Yesterday, there was only a hint of cloud around the peaks when I set off, but by the time I reached the ridge about an hour after setting out, visibility was reduced to a few yards and a vicious wind blew hard across the stunted vegetation. There was an intersection of several paths on the crest of the ridge, and without any landmarks showing through the cloud, I had no way of knowing which one led to Pen y Fan. Trying to read my map was hopeless in the gale force wind – it would have shredded if I'd even tried to open it. The right hand path looked as though it was rising more than the two alternatives, so I decided to keep heading uphill in the hope it would lead to the highest point. I persevered for about half an hour, during which time the wind became fiercer and the cliff top path became rougher underfoot before I decided it was simply too dangerous to continue. Both the dog and I were in real danger of being blown over the edge. I have no idea how far down the cliffs reached; the drop was a bottomless void lost in swirling cloud. So, we headed back to the path leading down to the Storey Arms, passing other hooded figures that loomed out of the mist, heads down, with a grunt of acknowledgement as they struggled past us against the wind.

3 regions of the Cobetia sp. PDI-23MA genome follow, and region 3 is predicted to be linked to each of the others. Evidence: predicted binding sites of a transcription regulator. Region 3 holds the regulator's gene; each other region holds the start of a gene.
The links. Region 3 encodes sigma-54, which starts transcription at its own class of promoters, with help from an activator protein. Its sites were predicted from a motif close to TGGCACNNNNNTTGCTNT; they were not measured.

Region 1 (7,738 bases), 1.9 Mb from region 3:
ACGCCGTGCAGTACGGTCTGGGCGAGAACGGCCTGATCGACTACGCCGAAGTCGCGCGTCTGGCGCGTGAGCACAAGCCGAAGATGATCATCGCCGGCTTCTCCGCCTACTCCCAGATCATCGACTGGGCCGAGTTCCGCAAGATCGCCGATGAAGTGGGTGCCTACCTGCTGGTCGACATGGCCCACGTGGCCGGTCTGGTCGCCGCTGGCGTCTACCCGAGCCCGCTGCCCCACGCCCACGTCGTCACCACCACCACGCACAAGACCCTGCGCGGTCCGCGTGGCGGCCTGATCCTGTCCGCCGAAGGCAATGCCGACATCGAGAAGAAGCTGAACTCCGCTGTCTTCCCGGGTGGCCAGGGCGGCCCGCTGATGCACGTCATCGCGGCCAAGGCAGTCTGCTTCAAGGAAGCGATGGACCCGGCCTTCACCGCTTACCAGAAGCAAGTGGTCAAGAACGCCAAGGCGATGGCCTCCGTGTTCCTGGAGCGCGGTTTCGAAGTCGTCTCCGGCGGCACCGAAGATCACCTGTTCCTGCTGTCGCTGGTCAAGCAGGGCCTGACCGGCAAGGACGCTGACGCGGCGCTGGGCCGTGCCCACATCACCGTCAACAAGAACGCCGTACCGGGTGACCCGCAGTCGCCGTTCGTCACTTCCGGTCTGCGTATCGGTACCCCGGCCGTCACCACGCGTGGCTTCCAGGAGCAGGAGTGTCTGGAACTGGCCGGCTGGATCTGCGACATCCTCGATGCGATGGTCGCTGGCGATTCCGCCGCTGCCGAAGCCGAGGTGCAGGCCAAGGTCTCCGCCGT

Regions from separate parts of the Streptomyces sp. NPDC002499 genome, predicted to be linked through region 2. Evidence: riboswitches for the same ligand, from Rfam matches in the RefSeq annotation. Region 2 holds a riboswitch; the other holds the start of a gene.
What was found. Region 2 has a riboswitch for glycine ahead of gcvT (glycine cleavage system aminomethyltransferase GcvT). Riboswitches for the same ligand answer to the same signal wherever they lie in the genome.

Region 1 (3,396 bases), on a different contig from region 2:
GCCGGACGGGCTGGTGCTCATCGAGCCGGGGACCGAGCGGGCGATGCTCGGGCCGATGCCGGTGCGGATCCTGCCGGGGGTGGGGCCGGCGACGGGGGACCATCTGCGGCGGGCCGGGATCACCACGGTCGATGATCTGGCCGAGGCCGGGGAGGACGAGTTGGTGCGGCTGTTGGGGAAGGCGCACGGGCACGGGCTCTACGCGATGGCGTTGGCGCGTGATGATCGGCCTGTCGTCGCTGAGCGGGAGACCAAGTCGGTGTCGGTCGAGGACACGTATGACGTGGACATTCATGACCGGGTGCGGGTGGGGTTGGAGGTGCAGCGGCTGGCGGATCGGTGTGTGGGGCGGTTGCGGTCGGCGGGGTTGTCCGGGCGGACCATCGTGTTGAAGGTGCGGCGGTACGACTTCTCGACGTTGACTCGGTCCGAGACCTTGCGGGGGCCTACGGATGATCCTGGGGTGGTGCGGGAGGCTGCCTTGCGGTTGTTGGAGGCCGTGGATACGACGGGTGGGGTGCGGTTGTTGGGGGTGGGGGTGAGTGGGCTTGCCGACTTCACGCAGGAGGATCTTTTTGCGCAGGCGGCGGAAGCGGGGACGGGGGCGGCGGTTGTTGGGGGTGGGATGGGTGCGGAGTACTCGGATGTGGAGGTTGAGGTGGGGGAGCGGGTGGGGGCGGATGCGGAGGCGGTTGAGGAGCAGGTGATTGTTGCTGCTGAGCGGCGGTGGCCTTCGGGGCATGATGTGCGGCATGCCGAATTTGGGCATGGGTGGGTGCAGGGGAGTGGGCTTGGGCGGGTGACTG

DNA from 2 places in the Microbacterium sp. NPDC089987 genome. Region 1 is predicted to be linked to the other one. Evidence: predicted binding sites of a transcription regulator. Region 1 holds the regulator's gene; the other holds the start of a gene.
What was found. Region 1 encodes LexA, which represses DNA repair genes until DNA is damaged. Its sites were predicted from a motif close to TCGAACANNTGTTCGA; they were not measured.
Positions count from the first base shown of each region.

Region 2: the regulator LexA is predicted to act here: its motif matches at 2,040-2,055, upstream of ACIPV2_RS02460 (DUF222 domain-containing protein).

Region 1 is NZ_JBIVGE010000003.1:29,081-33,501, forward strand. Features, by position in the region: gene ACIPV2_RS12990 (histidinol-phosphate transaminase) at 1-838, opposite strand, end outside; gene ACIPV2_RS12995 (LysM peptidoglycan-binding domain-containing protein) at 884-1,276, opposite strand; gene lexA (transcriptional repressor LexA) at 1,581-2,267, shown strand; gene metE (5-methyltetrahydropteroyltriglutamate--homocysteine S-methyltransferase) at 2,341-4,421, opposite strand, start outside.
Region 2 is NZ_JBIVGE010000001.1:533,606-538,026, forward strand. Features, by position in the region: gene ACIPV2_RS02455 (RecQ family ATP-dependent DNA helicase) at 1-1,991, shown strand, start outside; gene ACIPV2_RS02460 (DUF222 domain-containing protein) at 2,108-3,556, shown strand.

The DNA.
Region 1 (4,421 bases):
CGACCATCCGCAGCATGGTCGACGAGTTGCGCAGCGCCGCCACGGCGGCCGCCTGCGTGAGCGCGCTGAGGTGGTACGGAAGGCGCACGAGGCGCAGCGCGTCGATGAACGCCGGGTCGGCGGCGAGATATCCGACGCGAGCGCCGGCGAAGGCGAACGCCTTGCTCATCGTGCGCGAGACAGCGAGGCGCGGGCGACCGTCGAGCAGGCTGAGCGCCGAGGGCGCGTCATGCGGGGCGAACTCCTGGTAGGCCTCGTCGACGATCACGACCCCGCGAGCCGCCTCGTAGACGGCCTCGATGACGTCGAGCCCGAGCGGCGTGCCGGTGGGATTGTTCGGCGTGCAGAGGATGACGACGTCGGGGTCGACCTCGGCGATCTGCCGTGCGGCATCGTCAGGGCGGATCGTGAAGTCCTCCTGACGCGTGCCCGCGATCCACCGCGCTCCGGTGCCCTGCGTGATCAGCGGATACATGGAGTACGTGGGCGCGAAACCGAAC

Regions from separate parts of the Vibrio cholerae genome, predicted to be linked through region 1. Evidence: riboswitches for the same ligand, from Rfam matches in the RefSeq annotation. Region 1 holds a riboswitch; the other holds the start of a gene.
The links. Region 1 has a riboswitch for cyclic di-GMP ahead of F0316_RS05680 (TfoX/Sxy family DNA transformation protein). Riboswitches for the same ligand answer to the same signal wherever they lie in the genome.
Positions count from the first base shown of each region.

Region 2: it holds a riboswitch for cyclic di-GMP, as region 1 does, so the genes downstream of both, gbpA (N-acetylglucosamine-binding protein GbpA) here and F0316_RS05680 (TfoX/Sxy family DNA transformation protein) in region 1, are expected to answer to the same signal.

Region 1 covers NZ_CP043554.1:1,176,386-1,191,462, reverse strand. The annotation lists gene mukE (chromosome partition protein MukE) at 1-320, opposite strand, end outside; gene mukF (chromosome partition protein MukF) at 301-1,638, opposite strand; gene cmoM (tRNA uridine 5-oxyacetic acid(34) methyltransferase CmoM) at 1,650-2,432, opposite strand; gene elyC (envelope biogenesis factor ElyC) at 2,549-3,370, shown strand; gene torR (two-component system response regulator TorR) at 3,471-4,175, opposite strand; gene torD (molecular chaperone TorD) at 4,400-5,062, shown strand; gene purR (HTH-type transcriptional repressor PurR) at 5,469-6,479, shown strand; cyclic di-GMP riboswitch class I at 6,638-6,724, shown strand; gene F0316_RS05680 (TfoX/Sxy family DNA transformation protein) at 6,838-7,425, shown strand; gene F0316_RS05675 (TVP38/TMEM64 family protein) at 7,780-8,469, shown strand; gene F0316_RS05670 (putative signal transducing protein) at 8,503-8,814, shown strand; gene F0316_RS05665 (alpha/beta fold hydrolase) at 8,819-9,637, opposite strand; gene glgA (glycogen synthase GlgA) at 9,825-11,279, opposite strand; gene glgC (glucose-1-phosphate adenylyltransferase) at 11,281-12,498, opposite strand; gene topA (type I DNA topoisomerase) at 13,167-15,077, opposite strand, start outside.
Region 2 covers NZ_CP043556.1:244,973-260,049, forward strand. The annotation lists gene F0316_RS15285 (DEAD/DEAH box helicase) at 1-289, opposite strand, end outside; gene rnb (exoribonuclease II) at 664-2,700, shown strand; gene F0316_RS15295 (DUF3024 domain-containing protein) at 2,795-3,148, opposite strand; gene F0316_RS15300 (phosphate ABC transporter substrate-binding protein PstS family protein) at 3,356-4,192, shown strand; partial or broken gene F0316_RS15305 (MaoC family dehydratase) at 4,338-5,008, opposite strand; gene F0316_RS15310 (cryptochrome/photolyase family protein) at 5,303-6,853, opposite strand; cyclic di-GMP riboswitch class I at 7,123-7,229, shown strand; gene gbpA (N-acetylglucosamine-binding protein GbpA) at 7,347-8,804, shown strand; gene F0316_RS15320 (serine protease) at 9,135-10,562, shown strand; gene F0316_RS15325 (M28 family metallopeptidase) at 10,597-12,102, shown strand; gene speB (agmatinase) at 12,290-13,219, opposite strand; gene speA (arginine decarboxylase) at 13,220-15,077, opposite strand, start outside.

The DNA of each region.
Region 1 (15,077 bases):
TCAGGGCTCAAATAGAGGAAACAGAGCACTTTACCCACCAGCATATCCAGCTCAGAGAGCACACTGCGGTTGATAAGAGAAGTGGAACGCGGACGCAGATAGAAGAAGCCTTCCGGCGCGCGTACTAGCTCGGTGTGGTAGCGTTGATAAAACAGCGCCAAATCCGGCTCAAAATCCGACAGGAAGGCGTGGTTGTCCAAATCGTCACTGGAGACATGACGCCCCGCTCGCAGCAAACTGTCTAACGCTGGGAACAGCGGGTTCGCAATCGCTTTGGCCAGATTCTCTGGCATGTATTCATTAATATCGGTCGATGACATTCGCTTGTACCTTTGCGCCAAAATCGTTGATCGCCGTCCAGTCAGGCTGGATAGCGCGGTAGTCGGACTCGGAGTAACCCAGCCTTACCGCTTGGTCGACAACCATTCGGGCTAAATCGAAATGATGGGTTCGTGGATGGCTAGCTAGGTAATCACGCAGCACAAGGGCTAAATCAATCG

D the dog hated it. He hated the wind, the rocky path underfoot, and most of all, he hated the numerous other dogs we met on the paths. Only the ludicrous sight of a pug in a billowing Goretex jacket cheered him up for a few moments – he jeered, but I suspect his reaction was partly fuelled by envy. That wind was bitterly cold. A few hundred feet down from the ridge, we emerged into sunshine again and we both cheered up until some hill runners in T-shirts and trainers went down past us at high speed. Now that is demoralising when you're muffled up in a hooded jacket and carefully placing your feet amongst the rocks.

I used my walking poles for the first time during the descent. I must admit I've always thought of them as an affectation and been rather scathing in the past, but research has convinced me they're essential for Kilimanjaro. I was given a pair as a Christmas present, and thought Pen y Fan might be a suitable testing ground. It felt strange at first, but they're very similar to ski poles, so I quickly became used to them, and have to admit they were very effective. My knees didn't suffer at all during the hour-long descent. But I think a wrist brace might be a good idea in future when I'm using the poles – another old minor injury began to nag during the descent. At this rate, my rucksack will be overflowing with supports for all my damaged joints when I head for Africa. And on the subject of rucksacks – I received some very strange looks from other walkers who weren't impressed by my bulging daysack. They obviously thought I had everything but the kitchen sink in there, and they weren't far wrong; am I a complete idiot to be hauling 15lbs of ballast up a mountain?